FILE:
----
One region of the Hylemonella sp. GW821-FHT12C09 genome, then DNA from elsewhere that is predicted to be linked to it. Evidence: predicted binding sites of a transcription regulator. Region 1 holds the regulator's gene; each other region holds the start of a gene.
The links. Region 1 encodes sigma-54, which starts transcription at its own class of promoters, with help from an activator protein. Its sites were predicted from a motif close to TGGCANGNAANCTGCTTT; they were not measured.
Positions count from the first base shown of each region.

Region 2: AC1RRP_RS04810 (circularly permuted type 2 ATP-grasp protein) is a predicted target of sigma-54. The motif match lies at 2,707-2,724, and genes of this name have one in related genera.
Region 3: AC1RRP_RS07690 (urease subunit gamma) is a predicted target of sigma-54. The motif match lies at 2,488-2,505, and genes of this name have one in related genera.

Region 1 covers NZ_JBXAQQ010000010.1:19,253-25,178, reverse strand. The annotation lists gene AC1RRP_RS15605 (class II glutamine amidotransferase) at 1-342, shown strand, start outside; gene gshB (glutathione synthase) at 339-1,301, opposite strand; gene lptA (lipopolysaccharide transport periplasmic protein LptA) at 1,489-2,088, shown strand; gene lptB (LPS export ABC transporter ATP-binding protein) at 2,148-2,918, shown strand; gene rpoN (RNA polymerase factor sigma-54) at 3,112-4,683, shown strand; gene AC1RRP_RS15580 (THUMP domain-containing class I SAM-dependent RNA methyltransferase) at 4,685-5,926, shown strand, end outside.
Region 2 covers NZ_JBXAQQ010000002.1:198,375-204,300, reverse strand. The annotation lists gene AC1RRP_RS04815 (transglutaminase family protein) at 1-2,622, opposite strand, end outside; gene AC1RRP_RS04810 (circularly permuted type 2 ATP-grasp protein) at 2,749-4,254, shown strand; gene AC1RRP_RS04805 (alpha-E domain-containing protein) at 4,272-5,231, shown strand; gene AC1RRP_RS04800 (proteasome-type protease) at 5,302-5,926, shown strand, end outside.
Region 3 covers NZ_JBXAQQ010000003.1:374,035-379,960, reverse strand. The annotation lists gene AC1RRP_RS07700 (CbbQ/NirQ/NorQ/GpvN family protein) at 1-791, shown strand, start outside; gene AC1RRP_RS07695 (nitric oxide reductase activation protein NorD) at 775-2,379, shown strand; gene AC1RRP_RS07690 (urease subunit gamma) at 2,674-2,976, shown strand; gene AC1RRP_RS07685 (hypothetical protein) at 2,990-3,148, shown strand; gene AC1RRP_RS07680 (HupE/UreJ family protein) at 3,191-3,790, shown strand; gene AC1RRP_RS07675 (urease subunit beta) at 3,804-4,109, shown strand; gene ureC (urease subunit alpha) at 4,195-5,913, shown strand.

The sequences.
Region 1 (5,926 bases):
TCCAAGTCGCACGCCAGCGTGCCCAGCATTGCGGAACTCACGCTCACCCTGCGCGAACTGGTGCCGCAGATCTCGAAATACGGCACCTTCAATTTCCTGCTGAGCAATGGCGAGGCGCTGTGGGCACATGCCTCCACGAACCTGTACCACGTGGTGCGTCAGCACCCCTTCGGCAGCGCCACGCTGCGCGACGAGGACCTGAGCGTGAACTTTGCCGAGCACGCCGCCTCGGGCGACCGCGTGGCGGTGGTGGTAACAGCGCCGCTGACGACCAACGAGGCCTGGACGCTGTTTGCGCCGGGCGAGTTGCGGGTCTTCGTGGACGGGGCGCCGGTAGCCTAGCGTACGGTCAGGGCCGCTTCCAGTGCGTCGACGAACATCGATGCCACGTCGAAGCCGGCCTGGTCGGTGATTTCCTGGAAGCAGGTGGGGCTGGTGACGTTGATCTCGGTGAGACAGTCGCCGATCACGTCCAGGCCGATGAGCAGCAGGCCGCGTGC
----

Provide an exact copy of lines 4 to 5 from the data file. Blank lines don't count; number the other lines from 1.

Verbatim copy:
Region 2: AC1RRP_RS04810 (circularly permuted type 2 ATP-grasp protein) is a predicted target of sigma-54. The motif match lies at 2,707-2,724, and genes of this name have one in related genera.
Region 3: AC1RRP_RS07690 (urease subunit gamma) is a predicted target of sigma-54. The motif match lies at 2,488-2,505, and genes of this name have one in related genera.